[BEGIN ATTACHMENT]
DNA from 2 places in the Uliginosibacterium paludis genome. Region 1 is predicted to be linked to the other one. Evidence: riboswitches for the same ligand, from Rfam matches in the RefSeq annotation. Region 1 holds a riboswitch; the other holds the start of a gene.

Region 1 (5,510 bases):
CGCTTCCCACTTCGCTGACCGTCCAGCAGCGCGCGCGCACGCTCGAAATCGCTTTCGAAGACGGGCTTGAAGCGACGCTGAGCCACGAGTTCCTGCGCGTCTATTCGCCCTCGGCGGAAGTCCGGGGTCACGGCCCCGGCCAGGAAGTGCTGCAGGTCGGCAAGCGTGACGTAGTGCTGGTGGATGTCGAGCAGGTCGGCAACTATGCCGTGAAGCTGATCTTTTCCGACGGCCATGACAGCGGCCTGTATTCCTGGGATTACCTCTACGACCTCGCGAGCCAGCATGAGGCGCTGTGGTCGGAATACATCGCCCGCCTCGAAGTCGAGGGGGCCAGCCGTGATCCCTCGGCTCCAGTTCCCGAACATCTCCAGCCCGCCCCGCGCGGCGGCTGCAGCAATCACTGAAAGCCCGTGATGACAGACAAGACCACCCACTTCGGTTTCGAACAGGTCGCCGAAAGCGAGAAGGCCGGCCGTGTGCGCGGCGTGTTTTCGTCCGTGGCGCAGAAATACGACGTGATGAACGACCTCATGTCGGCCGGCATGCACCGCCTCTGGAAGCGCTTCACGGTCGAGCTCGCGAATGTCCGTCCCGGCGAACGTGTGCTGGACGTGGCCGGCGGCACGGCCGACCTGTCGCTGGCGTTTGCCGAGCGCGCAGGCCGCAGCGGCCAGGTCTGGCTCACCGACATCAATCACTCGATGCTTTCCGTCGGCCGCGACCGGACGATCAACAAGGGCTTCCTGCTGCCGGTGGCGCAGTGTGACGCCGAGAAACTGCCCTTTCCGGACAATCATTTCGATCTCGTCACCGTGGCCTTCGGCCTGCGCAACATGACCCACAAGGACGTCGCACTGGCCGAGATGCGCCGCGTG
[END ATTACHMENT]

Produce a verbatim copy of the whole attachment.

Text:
DNA from 2 places in the Uliginosibacterium paludis genome. Region 1 is predicted to be linked to the other one. Evidence: riboswitches for the same ligand, from Rfam matches in the RefSeq annotation. Region 1 holds a riboswitch; the other holds the start of a gene.

Region 1 (5,510 bases):
CGCTTCCCACTTCGCTGACCGTCCAGCAGCGCGCGCGCACGCTCGAAATCGCTTTCGAAGACGGGCTTGAAGCGACGCTGAGCCACGAGTTCCTGCGCGTCTATTCGCCCTCGGCGGAAGTCCGGGGTCACGGCCCCGGCCAGGAAGTGCTGCAGGTCGGCAAGCGTGACGTAGTGCTGGTGGATGTCGAGCAGGTCGGCAACTATGCCGTGAAGCTGATCTTTTCCGACGGCCATGACAGCGGCCTGTATTCCTGGGATTACCTCTACGACCTCGCGAGCCAGCATGAGGCGCTGTGGTCGGAATACATCGCCCGCCTCGAAGTCGAGGGGGCCAGCCGTGATCCCTCGGCTCCAGTTCCCGAACATCTCCAGCCCGCCCCGCGCGGCGGCTGCAGCAATCACTGAAAGCCCGTGATGACAGACAAGACCACCCACTTCGGTTTCGAACAGGTCGCCGAAAGCGAGAAGGCCGGCCGTGTGCGCGGCGTGTTTTCGTCCGTGGCGCAGAAATACGACGTGATGAACGACCTCATGTCGGCCGGCATGCACCGCCTCTGGAAGCGCTTCACGGTCGAGCTCGCGAATGTCCGTCCCGGCGAACGTGTGCTGGACGTGGCCGGCGGCACGGCCGACCTGTCGCTGGCGTTTGCCGAGCGCGCAGGCCGCAGCGGCCAGGTCTGGCTCACCGACATCAATCACTCGATGCTTTCCGTCGGCCGCGACCGGACGATCAACAAGGGCTTCCTGCTGCCGGTGGCGCAGTGTGACGCCGAGAAACTGCCCTTTCCGGACAATCATTTCGATCTCGTCACCGTGGCCTTCGGCCTGCGCAACATGACCCACAAGGACGTCGCACTGGCCGAGATGCGCCGCGTG